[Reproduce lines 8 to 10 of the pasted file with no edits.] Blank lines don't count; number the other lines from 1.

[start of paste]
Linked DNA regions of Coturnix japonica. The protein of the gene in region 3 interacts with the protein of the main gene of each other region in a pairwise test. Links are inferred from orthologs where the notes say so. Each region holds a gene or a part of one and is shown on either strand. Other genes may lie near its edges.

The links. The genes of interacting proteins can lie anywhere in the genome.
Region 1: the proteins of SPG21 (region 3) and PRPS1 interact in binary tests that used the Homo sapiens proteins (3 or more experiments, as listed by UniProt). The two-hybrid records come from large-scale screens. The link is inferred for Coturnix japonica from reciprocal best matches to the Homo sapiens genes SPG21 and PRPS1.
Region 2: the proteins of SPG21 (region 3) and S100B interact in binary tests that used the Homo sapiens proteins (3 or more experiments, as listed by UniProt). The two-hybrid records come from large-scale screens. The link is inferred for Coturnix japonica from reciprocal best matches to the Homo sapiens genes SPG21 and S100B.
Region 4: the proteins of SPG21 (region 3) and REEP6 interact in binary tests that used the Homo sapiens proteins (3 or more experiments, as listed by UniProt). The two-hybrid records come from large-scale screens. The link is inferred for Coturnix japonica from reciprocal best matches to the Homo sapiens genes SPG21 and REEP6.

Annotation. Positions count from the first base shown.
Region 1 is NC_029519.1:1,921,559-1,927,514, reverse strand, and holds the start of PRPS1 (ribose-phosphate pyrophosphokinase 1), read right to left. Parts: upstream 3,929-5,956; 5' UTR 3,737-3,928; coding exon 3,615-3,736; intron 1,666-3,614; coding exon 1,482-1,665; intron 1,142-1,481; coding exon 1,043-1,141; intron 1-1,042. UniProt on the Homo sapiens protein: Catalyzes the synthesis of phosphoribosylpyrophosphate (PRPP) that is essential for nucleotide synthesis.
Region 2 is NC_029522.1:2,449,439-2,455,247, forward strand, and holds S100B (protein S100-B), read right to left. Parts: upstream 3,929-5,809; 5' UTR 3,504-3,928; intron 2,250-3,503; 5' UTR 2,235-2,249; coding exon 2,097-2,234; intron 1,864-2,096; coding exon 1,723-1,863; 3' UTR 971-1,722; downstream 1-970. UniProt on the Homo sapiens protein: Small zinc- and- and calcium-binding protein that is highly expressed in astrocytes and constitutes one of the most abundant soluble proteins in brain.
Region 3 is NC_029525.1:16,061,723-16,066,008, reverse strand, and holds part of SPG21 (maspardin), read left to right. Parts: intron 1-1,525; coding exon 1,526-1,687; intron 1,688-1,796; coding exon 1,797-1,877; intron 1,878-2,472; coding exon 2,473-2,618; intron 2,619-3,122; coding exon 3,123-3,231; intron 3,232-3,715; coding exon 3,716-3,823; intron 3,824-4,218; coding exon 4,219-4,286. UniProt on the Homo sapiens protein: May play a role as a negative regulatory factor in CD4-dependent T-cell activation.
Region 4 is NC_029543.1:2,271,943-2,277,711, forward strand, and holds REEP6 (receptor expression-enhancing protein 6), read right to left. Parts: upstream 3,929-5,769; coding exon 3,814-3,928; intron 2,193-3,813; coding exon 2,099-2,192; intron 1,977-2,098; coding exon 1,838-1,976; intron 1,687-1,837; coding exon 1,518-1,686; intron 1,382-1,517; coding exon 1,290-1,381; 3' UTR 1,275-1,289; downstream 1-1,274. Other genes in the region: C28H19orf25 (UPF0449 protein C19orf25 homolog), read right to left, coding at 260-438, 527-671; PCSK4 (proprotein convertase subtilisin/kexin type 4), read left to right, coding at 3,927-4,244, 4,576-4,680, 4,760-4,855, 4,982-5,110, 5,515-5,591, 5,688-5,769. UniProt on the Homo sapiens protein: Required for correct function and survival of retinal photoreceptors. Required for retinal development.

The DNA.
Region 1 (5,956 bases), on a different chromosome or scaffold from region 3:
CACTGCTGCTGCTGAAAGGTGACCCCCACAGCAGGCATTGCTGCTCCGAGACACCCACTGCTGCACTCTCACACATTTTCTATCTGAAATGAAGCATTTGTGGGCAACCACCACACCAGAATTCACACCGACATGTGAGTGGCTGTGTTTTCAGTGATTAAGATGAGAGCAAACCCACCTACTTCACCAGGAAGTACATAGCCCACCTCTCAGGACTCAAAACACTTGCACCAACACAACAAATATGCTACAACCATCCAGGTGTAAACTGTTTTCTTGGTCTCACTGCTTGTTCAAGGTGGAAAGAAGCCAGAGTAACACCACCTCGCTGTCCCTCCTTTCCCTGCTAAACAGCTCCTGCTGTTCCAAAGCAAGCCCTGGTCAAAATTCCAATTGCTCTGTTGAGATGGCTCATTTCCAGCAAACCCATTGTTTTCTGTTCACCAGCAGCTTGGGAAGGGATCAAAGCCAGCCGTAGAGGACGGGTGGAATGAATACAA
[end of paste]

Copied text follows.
Region 2 is NC_029522.1:2,449,439-2,455,247, forward strand, and holds S100B (protein S100-B), read right to left. Parts: upstream 3,929-5,809; 5' UTR 3,504-3,928; intron 2,250-3,503; 5' UTR 2,235-2,249; coding exon 2,097-2,234; intron 1,864-2,096; coding exon 1,723-1,863; 3' UTR 971-1,722; downstream 1-970. UniProt on the Homo sapiens protein: Small zinc- and- and calcium-binding protein that is highly expressed in astrocytes and constitutes one of the most abundant soluble proteins in brain.
Region 3 is NC_029525.1:16,061,723-16,066,008, reverse strand, and holds part of SPG21 (maspardin), read left to right. Parts: intron 1-1,525; coding exon 1,526-1,687; intron 1,688-1,796; coding exon 1,797-1,877; intron 1,878-2,472; coding exon 2,473-2,618; intron 2,619-3,122; coding exon 3,123-3,231; intron 3,232-3,715; coding exon 3,716-3,823; intron 3,824-4,218; coding exon 4,219-4,286. UniProt on the Homo sapiens protein: May play a role as a negative regulatory factor in CD4-dependent T-cell activation.
Region 4 is NC_029543.1:2,271,943-2,277,711, forward strand, and holds REEP6 (receptor expression-enhancing protein 6), read right to left. Parts: upstream 3,929-5,769; coding exon 3,814-3,928; intron 2,193-3,813; coding exon 2,099-2,192; intron 1,977-2,098; coding exon 1,838-1,976; intron 1,687-1,837; coding exon 1,518-1,686; intron 1,382-1,517; coding exon 1,290-1,381; 3' UTR 1,275-1,289; downstream 1-1,274. Other genes in the region: C28H19orf25 (UPF0449 protein C19orf25 homolog), read right to left, coding at 260-438, 527-671; PCSK4 (proprotein convertase subtilisin/kexin type 4), read left to right, coding at 3,927-4,244, 4,576-4,680, 4,760-4,855, 4,982-5,110, 5,515-5,591, 5,688-5,769. UniProt on the Homo sapiens protein: Required for correct function and survival of retinal photoreceptors. Required for retinal development.